PAGE 22

22 Influence of Race/Ethnicity In contrast to the relatively small and inconsistent literature concerning race/ethnic influences on the pain assessment process, th ere is considerable empirical support for the assertion that race/ethnicity play s an important role in the trea tment of acute and chronic pain. Race/ethnic disparities in pain management ha ve been reported across a range of conditions. Racial/ethnic disparities in Emer gency Department (ED) pain mana gement have been reported in several studies. In a series of retrospective studies, Todd a nd colleagues (1993, 2000) found that Hispanic and African-American patients were more likely than Whites to receive no pain medication upon admission to the ED with isolat ed long bone fractures; these disparities were not due to ethnic differences in physician pain assessment (Todd et al., 1994). More recently, Tamayo-Sarver, Hinze, Cydulka, and Baker (20 03b) found that African-American migraine and back pain ED patients were less likely to be prescribed opioids than similar White patients. Importantly, this disparity was greatest for conditions with fewer objective findings (e.g., migraine), which presumably permitted non-medical factors, such as ra ce/ethnicity, to play a larger role in medi cal decision-making. Management of post-operative and back pain also evinces racial/ethnic disparities. A retrospective analysis of post-su rgical pain management practices indicated that White patients consistently received higher dos es of analgesics than African-A merican and Hispanic patients; these differences persisted after controlling for relevant demogra phic and clinical variables (Ng, Dimsdale, Shragg, & Deutsch, 1996b). A follow-up investigation by these same researchers found that White patients were prescribed a la rger amount of patient-controlled analgesia for post-operative pain than Hispanic patients, a nd African-American patients were prescribed a larger amount than Hispanic and Asian pati ents (Ng, Dimsdale, Rollnik, & Shapiro, 1996a). Again, these disparities remained significant after controlling for potential confounds.

PAGE 23

23 Racial/ethnic disparities in the management of cancer and HIV/AIDS-related pain have also been documented. Cleeland and collea gues (1994), in a multicenter study, found that outpatients of cancer clinics that primarily serv e ethnic and racial minorities were three times more likely to be undermedicated with analgesi cs than were patients in other settings. The percentage of patients indicating inadequate analgesia wa s significantly higher in community clinical oncology programs that treated predomin antly African-American and Hispanic patients than in academic medical cancer centers a nd community-based hospitals and practices. Furthermore, African-American and Hispanic patients were more likely than non-minority patients to receive inadequate pa in management in all settings. In a subsequent investigation, these researchers found that patie nts treated in settings that primarily serviced AfricanAmericans, Hispanics, or both we re more likely to receive inad equate analgesia than patients treated in non-minority community treatment se ttings (Cleeland et al., 1997). Bernabei and colleagues (1998) found that (1) elderly African-American and Hi spanic cancer patients were less likely to have their pain recorded compar ed to Whites, and (2) mi nority nursing home cancer patients were more likely to have received no an algesia. Specifically, African-Americans had a 63% increased probability of having their pain untreated compared to White patients. Similar disparities were observed for other racial and ethnic groups, although small sample sizes precluded detailed analyses of these disparities. Similar results were reported by the Office of Minority Health; 62% of cancer patients at medica l facilities serving primarily African-American patients and 82% of cancer patients at medical facilities serving primarily Hispanic patients were prescribed inadequate analgesic medication (R oss, 2000). Less dramatic but still noteworthy, Anderson and colleagues (2000) found that approx imately one-third of African-American cancer patients received pain medications of insufficient strength to adequately ma nage their pain. In the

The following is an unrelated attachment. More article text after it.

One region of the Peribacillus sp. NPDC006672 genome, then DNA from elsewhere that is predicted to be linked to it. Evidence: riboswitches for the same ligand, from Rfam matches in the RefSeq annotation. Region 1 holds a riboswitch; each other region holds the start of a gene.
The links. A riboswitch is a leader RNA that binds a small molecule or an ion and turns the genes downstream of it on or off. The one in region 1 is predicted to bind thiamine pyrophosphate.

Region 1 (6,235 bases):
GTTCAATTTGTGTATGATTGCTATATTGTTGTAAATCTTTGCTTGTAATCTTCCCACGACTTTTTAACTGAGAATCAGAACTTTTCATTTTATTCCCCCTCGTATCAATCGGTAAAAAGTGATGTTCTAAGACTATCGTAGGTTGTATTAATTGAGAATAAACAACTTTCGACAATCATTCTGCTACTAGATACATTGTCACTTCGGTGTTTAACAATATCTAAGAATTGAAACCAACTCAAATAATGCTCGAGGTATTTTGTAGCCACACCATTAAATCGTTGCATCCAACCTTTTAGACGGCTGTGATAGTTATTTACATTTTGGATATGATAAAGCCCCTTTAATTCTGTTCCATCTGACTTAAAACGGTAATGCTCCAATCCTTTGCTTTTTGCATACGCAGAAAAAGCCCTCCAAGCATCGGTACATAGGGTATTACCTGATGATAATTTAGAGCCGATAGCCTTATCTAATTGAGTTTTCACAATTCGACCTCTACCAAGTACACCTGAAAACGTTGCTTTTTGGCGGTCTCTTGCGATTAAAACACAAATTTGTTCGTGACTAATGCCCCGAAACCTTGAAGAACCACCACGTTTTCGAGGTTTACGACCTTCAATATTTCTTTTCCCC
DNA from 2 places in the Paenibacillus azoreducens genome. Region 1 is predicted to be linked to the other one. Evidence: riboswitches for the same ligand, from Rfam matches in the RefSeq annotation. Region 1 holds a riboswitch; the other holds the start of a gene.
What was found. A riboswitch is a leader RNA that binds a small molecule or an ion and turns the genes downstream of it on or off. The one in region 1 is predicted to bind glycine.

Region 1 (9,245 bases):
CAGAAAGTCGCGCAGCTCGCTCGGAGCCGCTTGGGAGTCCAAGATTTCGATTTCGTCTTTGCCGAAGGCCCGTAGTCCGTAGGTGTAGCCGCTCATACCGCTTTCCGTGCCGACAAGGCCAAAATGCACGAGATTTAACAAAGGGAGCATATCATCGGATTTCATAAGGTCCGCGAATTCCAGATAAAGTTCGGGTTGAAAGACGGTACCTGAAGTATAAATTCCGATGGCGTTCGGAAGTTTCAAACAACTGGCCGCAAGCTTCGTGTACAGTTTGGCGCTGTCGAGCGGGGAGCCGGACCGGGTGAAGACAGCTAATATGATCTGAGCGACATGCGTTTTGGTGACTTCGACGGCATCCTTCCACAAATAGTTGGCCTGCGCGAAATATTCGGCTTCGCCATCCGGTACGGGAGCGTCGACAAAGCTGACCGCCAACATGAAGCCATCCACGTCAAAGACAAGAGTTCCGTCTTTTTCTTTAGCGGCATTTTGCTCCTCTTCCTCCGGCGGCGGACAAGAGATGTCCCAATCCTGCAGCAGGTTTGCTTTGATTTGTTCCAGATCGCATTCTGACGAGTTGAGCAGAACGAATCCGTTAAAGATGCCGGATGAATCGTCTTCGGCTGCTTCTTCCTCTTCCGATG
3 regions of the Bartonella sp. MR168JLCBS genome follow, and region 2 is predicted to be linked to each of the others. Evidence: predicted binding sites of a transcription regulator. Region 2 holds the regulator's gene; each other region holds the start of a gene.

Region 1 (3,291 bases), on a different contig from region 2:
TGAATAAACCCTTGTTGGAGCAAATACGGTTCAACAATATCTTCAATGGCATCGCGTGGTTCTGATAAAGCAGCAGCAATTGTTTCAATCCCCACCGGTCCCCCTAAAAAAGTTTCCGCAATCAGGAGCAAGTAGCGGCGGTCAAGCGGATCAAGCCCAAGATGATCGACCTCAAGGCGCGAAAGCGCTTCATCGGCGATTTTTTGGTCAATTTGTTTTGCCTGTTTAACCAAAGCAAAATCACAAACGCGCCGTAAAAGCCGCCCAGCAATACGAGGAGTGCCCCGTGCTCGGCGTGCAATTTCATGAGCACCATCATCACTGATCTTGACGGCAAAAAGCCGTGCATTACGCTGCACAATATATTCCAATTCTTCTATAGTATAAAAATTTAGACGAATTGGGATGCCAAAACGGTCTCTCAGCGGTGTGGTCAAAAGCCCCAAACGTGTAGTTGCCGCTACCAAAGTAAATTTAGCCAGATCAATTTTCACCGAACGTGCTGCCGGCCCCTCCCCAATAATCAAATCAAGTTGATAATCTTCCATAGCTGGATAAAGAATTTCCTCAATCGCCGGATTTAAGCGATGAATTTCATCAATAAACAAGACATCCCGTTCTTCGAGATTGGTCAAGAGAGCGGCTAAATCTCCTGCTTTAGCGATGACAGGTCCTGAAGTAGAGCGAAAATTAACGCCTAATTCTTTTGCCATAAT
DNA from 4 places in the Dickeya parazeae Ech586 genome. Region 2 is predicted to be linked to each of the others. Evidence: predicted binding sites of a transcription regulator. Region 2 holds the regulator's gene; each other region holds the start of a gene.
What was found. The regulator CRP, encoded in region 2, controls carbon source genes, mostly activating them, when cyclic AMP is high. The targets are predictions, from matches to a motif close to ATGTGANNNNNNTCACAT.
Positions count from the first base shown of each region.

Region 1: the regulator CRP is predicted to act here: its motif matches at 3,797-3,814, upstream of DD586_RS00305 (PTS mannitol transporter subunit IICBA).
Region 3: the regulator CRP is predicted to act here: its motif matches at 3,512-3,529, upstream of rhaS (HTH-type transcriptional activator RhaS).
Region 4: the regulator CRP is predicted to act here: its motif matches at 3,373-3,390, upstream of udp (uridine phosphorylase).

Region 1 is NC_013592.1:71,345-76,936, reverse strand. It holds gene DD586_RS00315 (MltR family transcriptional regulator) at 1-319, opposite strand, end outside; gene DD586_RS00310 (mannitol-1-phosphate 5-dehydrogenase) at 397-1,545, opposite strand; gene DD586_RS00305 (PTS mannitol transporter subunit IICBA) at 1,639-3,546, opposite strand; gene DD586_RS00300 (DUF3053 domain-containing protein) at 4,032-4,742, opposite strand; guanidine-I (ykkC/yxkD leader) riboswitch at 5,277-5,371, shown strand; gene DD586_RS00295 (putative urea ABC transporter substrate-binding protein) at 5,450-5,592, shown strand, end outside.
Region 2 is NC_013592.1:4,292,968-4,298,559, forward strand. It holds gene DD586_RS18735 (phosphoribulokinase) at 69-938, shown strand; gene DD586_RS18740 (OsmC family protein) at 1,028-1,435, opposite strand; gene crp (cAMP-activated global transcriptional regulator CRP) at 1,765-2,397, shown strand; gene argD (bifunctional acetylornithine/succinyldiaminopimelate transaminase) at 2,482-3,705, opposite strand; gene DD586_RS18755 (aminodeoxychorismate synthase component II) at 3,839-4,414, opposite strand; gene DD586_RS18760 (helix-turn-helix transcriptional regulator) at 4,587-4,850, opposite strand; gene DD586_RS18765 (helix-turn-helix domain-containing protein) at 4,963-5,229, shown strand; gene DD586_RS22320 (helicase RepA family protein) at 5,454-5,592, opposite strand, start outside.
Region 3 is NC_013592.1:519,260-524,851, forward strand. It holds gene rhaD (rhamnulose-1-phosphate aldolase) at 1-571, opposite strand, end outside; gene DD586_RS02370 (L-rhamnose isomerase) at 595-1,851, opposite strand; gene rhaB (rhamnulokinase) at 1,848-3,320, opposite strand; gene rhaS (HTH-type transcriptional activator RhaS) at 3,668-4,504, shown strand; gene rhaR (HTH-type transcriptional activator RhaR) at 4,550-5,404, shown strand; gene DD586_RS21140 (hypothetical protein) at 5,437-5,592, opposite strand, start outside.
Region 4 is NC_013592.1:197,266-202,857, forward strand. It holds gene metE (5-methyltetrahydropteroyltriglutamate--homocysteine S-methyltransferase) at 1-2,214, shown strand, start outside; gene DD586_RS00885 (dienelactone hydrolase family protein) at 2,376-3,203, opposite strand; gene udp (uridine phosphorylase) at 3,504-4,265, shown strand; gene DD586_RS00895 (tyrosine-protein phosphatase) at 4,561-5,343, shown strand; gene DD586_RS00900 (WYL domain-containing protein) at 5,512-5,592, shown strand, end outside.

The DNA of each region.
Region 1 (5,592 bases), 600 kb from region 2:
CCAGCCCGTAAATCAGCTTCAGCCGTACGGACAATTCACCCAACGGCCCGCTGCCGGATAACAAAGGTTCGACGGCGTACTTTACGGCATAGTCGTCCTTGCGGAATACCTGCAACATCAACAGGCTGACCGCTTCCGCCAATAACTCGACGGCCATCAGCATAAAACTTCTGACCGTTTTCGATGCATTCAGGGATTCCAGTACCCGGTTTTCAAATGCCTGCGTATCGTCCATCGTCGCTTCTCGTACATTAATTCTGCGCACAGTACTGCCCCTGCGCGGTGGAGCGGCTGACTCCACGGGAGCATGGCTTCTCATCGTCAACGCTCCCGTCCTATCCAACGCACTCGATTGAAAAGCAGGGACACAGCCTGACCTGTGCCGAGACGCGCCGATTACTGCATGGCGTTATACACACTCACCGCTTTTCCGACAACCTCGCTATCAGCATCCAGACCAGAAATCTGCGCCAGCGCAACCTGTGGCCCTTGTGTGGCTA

PAGE 24

24 HIV/AIDS literature, differences in pain treatme nt have been found between members of racial minority groups and Whites, with minority patien ts receiving less adequate pain management (Sambamoorthi et al., 2000). Although the evidence for racial /ethnic disparities in the treatment of pain appears overwhelming, contradictory findings have be en reported. Karpman, Del Mar, & Bay (1996) attempted to replicate the findi ngs of Todd et al. (1993) and determine the existence of a relationship between patient race/ ethnicity and the amount of anal gesia administered to reduce pain from a long bone fracture. In contrast to the earlier study by Todd et al. (1993), no differences between Hispanic and White patient s were found in terms of pharmacologic pain management practice for fracture reduction. A mo re recent retrospectiv e study also sought to investigate the influence of patient race/ethni city on decision making for pain management following bone fracture (Fuentes, Kohn, & Neig hbor, 2002). Consistent with Karpman and colleagues (1996), no differences in analgesic tr eatment practices for White, African-American, Hispanic, or Asian patients were noted. Bartfi eld and colleagues (1997) conducted a prospective study of adult patients treated for non-traumatic low back pain to determine the influence of physicians impression of patients race/ethnicity on analgesic pr escription practices. Results indicated that only patient pain, not race/ethnic ity, influenced analgesic administration. Two recent vignette studies also found that race/ethni city of hypothetical patie nts did not influence analgesic practice among physicians and nurses (Campbell, 2002; Tamayo-Sarver et al., 2003a). When considered in its entirety, the literatur e indicates that patient race/ethnicity is an important variable in the treatment of pain. A lthough not perfectly consistent, this literature demonstrates that African-Americans and Hispanic s are more likely to be under-treated for pain than their White counterparts. Furthermore, su ch disparities were found in diverse medical